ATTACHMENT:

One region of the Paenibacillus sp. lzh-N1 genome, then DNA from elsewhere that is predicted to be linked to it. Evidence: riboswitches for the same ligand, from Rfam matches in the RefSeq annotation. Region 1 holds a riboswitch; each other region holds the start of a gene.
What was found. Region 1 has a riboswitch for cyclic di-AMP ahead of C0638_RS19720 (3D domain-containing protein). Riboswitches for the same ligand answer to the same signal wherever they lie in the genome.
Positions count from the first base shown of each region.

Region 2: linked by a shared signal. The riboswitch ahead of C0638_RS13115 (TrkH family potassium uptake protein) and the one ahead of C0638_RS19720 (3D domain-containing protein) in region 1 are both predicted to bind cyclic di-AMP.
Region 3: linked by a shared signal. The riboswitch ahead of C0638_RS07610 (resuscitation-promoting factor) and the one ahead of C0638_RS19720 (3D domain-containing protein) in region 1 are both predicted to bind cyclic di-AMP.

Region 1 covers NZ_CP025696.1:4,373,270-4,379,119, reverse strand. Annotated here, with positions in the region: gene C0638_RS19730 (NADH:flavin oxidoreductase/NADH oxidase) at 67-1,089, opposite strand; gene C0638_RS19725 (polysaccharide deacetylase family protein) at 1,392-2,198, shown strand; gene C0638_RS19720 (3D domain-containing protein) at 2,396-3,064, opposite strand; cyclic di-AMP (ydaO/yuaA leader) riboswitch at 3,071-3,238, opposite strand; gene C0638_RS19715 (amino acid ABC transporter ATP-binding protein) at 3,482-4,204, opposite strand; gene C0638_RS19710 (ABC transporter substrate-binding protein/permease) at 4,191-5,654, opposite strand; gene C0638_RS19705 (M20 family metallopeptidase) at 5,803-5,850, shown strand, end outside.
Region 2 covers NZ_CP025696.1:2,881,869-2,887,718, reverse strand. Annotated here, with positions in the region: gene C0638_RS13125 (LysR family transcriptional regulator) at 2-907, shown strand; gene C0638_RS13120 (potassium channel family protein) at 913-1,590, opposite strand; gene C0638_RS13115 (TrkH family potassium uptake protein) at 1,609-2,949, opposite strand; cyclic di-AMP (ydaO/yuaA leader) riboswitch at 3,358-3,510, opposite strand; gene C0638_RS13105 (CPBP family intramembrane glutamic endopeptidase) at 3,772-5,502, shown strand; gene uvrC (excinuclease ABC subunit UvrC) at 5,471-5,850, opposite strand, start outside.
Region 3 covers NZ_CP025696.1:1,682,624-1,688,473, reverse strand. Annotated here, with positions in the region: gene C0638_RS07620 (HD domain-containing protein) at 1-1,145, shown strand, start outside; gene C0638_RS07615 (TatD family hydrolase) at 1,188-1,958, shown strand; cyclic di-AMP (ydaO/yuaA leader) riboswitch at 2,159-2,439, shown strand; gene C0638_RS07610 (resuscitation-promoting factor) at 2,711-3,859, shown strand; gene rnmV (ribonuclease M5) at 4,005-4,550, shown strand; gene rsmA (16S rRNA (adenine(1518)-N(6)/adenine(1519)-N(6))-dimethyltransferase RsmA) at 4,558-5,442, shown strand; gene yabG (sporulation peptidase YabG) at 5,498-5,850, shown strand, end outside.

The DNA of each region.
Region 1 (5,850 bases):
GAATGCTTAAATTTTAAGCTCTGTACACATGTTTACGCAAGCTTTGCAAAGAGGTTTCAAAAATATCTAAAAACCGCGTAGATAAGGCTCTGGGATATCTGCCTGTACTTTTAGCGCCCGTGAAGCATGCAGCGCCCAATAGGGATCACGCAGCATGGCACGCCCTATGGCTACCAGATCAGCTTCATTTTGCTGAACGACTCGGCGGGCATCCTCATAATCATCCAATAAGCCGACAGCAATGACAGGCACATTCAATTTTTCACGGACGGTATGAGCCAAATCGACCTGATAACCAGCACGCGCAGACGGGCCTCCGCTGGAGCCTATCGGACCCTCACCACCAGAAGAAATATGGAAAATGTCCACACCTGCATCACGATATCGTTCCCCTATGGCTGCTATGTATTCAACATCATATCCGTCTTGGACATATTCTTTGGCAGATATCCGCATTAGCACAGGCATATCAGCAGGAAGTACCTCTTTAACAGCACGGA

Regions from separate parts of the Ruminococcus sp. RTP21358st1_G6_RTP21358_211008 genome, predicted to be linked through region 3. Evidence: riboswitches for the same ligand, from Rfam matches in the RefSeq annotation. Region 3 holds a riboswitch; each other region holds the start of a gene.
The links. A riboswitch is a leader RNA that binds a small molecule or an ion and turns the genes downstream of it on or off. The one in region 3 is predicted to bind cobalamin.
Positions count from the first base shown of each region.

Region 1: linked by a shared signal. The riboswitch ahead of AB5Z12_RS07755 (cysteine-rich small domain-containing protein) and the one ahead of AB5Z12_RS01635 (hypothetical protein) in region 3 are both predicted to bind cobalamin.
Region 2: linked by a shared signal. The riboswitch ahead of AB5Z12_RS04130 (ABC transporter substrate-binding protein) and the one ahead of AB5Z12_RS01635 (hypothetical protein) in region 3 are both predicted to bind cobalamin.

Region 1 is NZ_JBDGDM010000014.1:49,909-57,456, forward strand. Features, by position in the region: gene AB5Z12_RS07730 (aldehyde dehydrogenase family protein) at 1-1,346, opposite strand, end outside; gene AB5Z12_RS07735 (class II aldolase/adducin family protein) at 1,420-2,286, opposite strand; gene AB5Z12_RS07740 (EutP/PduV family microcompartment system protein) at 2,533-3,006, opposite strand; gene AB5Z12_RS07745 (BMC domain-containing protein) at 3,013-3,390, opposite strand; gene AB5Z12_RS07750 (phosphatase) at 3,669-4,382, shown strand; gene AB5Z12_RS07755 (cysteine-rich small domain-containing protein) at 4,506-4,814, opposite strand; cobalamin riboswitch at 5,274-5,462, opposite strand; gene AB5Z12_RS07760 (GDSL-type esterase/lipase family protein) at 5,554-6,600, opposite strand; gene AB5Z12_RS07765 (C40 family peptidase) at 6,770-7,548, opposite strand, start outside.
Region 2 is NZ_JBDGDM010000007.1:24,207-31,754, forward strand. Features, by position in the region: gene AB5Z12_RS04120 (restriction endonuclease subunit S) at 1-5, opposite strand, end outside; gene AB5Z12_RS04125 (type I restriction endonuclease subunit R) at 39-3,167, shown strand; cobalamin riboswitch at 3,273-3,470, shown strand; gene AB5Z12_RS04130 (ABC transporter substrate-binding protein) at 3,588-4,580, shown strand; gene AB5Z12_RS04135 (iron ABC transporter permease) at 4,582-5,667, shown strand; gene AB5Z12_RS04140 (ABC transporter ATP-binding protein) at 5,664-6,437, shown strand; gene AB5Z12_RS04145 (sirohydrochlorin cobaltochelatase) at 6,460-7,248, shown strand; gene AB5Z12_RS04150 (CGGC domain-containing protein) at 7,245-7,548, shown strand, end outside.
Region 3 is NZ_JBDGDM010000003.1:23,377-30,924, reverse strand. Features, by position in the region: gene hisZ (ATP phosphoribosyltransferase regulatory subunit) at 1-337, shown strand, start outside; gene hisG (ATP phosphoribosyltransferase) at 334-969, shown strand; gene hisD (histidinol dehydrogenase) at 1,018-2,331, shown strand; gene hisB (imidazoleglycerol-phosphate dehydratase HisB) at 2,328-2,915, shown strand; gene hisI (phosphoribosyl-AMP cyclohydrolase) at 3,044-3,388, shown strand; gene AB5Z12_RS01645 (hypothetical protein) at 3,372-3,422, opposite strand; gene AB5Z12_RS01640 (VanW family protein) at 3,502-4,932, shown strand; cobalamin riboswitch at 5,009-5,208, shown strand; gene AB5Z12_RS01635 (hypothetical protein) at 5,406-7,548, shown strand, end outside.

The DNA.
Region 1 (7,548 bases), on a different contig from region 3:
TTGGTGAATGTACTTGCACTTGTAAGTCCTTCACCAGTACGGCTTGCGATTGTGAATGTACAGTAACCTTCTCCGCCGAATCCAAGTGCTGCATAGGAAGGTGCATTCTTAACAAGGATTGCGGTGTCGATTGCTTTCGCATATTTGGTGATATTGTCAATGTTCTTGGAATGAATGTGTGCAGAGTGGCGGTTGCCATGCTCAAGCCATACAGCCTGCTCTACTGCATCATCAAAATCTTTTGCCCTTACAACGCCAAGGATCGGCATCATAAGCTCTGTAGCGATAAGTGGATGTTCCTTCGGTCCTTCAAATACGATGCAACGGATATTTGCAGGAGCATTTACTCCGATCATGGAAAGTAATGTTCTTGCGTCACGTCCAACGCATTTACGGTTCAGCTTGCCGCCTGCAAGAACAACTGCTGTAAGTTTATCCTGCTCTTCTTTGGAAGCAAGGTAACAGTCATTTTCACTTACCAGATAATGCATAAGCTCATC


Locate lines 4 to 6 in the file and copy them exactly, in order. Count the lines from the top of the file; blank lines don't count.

Region 2: linked by a shared signal. The riboswitch ahead of C0638_RS13115 (TrkH family potassium uptake protein) and the one ahead of C0638_RS19720 (3D domain-containing protein) in region 1 are both predicted to bind cyclic di-AMP.
Region 3: linked by a shared signal. The riboswitch ahead of C0638_RS07610 (resuscitation-promoting factor) and the one ahead of C0638_RS19720 (3D domain-containing protein) in region 1 are both predicted to bind cyclic di-AMP.

Region 1 covers NZ_CP025696.1:4,373,270-4,379,119, reverse strand. Annotated here, with positions in the region: gene C0638_RS19730 (NADH:flavin oxidoreductase/NADH oxidase) at 67-1,089, opposite strand; gene C0638_RS19725 (polysaccharide deacetylase family protein) at 1,392-2,198, shown strand; gene C0638_RS19720 (3D domain-containing protein) at 2,396-3,064, opposite strand; cyclic di-AMP (ydaO/yuaA leader) riboswitch at 3,071-3,238, opposite strand; gene C0638_RS19715 (amino acid ABC transporter ATP-binding protein) at 3,482-4,204, opposite strand; gene C0638_RS19710 (ABC transporter substrate-binding protein/permease) at 4,191-5,654, opposite strand; gene C0638_RS19705 (M20 family metallopeptidase) at 5,803-5,850, shown strand, end outside.